- Review: Quicken for Mac
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One of the biggest news items in the personal finance software space for 2015 was the releasing a new version of Quicken for Mac. The last time there was a true update for Quicken for Mac was in 2007. Quicken Essentials for Mac was released after that, but no one really takes that app seriously.
Previously, for Mac users who liked using Quicken, it was necessary to run VMware Fusion and use the Windows version. For the most part, when Intuit owned Quicken it was ignoring the Mac platform, and that resulted in problems for Mac users who want to use Quicken.
Now with the 2015 and 2016 under their belt, they just released the latest version — Quicken 2017 for Mac. This is the first version of Quicken as an independent company and no longer part of Intuit. It should be made known that Intuit has sold the Quicken product line to H.I.G. Capital. Quicken has promised to keep improving the Macintosh version and the latest version has kept this promise.
Quicken for Mac Features
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Quicken 2017 for Mac New Features
- Manage your Investments — See how your investments are performing. Track cost basis, see realized and unrealized gains, and capital gains.
- Better Reporting — Compare your income and spending with custom reports.
- Improved Mobile App — Do more on the go with more functionality added.
- Improved User Interface — Enjoy a new look that’s easier to use and navigate.
Compared to the previous update in 2016, this one is a bigger improvement. In fact Quicken has made the functionality more like its Windows counterpart (finally). Some individuals have commented they can finally get rid of the VMware Fusion version of Quicken for Windows and run Quicken natively in MacOS. For me personally I still prefer running the Quicken for Windows as the investment section (though much improved in this Mac version) and a few other features are still not up to par on the Macintosh version.
To run Quicken for Mac, you’ll need to be running OS X 10.10 (Yosemite) or newer.
New Features introduced in Quicken 2016 for Mac
If you missed last year’s version of Quicken for Mac, here’s what was available in the previous release:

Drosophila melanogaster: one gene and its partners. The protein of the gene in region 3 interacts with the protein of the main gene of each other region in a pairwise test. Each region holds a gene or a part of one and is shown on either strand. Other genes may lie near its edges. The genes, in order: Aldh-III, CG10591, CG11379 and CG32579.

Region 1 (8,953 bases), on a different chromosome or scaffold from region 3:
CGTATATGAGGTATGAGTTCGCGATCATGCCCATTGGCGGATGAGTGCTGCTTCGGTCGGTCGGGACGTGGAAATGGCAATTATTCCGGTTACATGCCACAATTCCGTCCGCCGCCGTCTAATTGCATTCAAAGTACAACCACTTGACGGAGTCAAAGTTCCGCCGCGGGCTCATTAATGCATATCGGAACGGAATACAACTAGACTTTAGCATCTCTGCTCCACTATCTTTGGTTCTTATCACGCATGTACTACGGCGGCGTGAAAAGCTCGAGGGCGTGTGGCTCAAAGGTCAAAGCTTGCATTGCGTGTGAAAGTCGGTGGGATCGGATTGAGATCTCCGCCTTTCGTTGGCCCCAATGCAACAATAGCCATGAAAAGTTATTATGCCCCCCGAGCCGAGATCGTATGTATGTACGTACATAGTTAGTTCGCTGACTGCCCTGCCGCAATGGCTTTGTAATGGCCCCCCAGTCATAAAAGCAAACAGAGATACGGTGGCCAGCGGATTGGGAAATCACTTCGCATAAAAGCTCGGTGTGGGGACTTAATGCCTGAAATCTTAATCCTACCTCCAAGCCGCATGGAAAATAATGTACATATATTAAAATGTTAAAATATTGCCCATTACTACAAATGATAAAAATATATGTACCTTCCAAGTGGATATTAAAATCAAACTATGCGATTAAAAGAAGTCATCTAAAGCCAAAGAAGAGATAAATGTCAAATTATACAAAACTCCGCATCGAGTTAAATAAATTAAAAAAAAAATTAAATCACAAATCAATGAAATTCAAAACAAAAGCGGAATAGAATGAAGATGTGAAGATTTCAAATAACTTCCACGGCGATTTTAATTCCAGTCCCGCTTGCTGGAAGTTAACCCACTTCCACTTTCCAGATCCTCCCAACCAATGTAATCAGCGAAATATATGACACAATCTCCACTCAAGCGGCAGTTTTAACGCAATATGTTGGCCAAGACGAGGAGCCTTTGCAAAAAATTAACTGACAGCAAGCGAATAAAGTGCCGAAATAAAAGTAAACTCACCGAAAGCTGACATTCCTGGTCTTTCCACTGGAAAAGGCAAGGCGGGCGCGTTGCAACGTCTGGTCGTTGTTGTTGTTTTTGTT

- Bill Payment — You can make payments within the Quicken app.
- Ability to transfer money between bank accounts — If set up within Quicken, you can transfer monies between accounts.
- Free Phone Support — Phone support is available Monday to Friday, 5 AM to 5 PM PST, and you can use their online chat support 24/7.
File Conversion Process
If you are currently running Quicken for Windows via VMWare Fusion, it might be possible to convert your setup to Quicken for Mac. One of the improvements in Quicken 2016 was the conversion of multiple older versions of Quicken.
Specifically, there is full support to move from Quicken for Windows (2010 or greater) or the 2007 version of Quicken for Mac. In my real world test, with over 70 accounts and over five years of transactions I was able to convert from my Windows data file without issue. I assume Quicken tested this feature quite a bit, since most users of their service are already using Quicken in some form. Unfortunately, passwords are not transferred and you must reenter them into Quicken for Mac. Otherwise, the process was painless.
Quicken for Mac vs. Quicken for Windows
Be aware Quicken 2017 for Mac does not function exactly the same as its Windows counterpart. In some ways this is good, because Quicken can take advantage of features available only in Apple’s MacOS operating system. On the other hand, Quicken for Mac operates slightly different than the Windows counterpart. For someone like me who’s very familiar with the Windows version, it was sometimes hard to find various features.
The Windows version is still Quicken’s primary platform and gets all of the latest bells and whistles. Quicken for Mac is missing these features:
- Debt Reduction Planner
- Loan Amortization
- Customizable Portfolio View
- Investment Reports, IRR, ROI
- Investment Allocation View
- Profit & Loss / Balance Sheet Report
- Automatically Link Online Bills to Display Due Date and Amount Due
- Free Credit Report
- Portfolio X-Ray
- Multiple Currency Support
- Automatic Backup (though you should be using Time Machine for backups anyway)
- Automatic Reconciliation
- No Paystub tracking
For some users these missing features make Quicken for Mac a nonstarter.
One major sticking point with me is their investment reporting isn’t as flexible as the Windows version. For someone like me who likes to track my investments in detail, this is a deal breaker, though it’s better than Banktivity’s investment section. Quicken for Mac is currently the best investment monitoring tool on the market… for a Macintosh. Though that’s not saying much. I prefer the online tool Personal Capital reporting for my investment portfolio.
For some, the lack of investing functionality might not be a significant issue and their primary use is for budgeting. I suspect these users will like Quicken 2017 for Mac.